It is far from a foregone conclusion that the ACA exchanges will suffer a similar fate. Unlike the reforms enacted by the states, the ACA provides large subsidies for insurance enrollment to households with modest and low incomes. The law also penalizes households with a special tax for choosing not to buy a qualified plan. The subsidies in particular are likely to serve as a firewall of sorts against a full-scale death spiral, because they insulate millions of households from the consequences of annual premium hikes. The law stipulates that households with incomes below 400 percent of the federal poverty line (FPL) receive subsidies to prevent their premium payments from exceeding a fixed percentage of their total income. In practical terms, this means households in this income range are largely unaffected by the overall pressure on premiums because what they owe is capped.

The law’s architects hoped the additional tax owed for going without insurance would also encourage households whose incomes make them ineligible for a big subsidy to buy insurance, but the penalty is likely too low to have a substantial effect in that regard. In 2016, households must pay an additional tax of 2.5 percent of their income, up to the national average cost of a bronze plan. In most cases, the penalty is far below the premiums these households would owe for coverage. For instance, according to Bob Laszewski, a couple living in Roanoke, Va. with an annual income of $60,000 would have to pay about $5,000 in an annual premium for an insurance plan with a $5,000 deductible. The same family’s tax penalty for going without insurance would be only $725.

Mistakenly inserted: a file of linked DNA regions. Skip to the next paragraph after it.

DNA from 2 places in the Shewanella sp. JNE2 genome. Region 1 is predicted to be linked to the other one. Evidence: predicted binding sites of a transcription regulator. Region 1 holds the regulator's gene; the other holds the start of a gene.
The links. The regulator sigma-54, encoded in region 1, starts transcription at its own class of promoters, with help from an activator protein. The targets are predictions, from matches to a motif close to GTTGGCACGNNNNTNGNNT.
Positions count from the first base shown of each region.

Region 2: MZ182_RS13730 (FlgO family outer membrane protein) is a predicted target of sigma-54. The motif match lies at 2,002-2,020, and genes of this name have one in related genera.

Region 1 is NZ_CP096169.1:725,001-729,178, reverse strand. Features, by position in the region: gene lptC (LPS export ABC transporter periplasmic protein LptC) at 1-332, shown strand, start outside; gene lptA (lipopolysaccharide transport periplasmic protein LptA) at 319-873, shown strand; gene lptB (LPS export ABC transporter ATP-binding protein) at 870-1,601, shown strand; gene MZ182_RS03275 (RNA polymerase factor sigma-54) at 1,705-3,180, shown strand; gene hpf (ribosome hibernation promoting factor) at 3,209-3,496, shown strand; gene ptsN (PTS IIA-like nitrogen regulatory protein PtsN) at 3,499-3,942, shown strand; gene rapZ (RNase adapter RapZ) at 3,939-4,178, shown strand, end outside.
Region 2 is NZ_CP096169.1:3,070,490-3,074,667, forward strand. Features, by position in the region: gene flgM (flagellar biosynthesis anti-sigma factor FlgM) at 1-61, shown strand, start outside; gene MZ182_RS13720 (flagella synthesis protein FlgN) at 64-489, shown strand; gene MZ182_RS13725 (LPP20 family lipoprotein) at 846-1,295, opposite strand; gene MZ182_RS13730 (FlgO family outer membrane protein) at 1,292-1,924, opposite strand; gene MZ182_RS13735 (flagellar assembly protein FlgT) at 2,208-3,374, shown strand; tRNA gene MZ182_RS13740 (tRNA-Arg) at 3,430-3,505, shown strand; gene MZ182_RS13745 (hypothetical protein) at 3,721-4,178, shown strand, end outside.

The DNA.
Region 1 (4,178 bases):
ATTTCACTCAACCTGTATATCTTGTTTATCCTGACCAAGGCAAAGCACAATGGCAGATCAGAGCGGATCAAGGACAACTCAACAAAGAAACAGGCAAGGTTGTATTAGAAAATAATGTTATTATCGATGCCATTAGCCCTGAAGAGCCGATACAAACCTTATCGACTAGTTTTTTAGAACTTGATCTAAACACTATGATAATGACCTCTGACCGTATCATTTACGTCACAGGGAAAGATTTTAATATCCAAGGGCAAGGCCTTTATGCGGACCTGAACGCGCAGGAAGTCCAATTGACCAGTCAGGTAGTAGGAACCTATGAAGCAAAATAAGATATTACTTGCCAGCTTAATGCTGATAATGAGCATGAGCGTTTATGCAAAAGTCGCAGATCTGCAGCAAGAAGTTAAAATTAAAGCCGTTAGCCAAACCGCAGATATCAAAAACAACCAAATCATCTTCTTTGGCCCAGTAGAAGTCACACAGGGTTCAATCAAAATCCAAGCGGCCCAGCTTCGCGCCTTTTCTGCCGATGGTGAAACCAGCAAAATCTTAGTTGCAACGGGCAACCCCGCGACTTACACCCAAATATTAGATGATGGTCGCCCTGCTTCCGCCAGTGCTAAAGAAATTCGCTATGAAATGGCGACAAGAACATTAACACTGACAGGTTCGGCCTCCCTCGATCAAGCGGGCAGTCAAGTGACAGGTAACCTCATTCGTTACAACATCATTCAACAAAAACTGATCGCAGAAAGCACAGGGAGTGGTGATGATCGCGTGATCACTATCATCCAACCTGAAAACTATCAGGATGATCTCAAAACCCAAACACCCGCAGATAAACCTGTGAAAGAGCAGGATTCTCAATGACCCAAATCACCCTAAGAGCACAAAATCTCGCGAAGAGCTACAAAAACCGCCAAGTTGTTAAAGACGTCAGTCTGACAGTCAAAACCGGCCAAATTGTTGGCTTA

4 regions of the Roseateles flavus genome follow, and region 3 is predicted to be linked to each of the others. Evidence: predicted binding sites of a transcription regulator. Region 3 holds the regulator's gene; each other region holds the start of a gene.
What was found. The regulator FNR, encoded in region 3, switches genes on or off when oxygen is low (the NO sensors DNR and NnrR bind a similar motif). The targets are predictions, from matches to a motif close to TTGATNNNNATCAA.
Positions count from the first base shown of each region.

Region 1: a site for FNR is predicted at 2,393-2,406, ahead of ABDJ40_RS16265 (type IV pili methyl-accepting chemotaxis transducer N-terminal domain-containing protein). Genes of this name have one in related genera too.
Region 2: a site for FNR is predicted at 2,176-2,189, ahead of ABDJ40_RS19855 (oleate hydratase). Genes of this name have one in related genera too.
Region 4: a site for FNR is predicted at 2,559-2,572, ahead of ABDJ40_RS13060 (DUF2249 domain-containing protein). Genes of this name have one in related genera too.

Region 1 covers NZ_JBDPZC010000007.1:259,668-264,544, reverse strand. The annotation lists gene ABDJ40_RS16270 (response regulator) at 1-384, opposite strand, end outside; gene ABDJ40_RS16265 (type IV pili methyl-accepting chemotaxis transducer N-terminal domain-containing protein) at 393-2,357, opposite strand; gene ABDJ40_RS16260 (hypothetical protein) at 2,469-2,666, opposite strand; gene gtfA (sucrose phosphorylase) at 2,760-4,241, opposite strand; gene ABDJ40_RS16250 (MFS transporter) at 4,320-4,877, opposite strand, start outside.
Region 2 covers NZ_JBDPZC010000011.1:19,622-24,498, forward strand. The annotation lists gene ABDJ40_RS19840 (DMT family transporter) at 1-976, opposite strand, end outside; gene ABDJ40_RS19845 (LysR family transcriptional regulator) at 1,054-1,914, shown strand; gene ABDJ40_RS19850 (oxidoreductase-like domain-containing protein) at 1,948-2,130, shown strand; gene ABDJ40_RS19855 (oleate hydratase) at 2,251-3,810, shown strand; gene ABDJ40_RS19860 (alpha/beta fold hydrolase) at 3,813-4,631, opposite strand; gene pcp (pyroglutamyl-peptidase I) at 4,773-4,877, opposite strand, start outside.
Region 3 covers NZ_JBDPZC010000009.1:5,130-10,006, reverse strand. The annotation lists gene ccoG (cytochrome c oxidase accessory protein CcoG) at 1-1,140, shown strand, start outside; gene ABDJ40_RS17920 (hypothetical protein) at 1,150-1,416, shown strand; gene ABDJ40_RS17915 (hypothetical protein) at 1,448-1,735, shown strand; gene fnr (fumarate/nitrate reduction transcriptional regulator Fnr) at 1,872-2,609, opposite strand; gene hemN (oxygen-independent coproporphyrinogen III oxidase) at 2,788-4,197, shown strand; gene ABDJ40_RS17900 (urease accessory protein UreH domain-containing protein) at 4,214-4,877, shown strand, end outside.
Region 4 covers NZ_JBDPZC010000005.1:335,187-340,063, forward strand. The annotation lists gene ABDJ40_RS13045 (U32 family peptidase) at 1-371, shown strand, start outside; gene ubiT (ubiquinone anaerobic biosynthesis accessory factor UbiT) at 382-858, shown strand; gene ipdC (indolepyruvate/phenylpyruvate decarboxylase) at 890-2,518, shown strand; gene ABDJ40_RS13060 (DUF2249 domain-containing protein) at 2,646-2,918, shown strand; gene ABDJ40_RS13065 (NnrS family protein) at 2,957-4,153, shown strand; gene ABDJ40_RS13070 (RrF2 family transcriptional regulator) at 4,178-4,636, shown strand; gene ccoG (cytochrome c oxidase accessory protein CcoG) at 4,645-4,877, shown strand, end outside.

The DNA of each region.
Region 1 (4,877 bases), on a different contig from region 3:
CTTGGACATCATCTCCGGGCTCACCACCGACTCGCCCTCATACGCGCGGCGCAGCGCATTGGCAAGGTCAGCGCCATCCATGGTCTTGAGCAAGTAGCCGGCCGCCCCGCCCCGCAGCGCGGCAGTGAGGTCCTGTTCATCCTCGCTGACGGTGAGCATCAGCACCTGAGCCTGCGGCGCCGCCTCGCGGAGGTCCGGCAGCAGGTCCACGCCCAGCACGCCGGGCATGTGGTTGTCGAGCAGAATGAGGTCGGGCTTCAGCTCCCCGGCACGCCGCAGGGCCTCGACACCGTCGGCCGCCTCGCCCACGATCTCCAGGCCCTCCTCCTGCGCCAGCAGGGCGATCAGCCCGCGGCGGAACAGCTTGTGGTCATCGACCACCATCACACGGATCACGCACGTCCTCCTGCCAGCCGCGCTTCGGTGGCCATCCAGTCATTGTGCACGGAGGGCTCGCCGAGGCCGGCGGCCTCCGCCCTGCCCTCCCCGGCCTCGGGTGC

The IRS says 8.1 million tax returns included payments for going without insurance in 2014. In 2015, the number of returns with tax payments for going uninsured was 5.6 million just through April, according to a preliminary assessment. Another 12 million households claimed exemption from the tax payment altogether based on various hardships.

As news of the coming premium increases has spread, both supporters and critics of the ACA have engaged in some wishful thinking.

Even if its death is not imminent, there is little doubt that the ACA will continue to be unstable absent some fundamental changes.

Some supporters are suggesting that dire predictions of the law’s demise are unwarranted, and that its problems will work themselves out as the marketplace naturally adjusts over time. That hopeful assessment ignores the fact that in many regions the insurance industry has all but given up on participating in the individual insurance market. The ACA needs competing private plans to function well, and, in too many places, the exchanges are down to just one or two participating insurers. That needs to be fixed for the law to remain stable.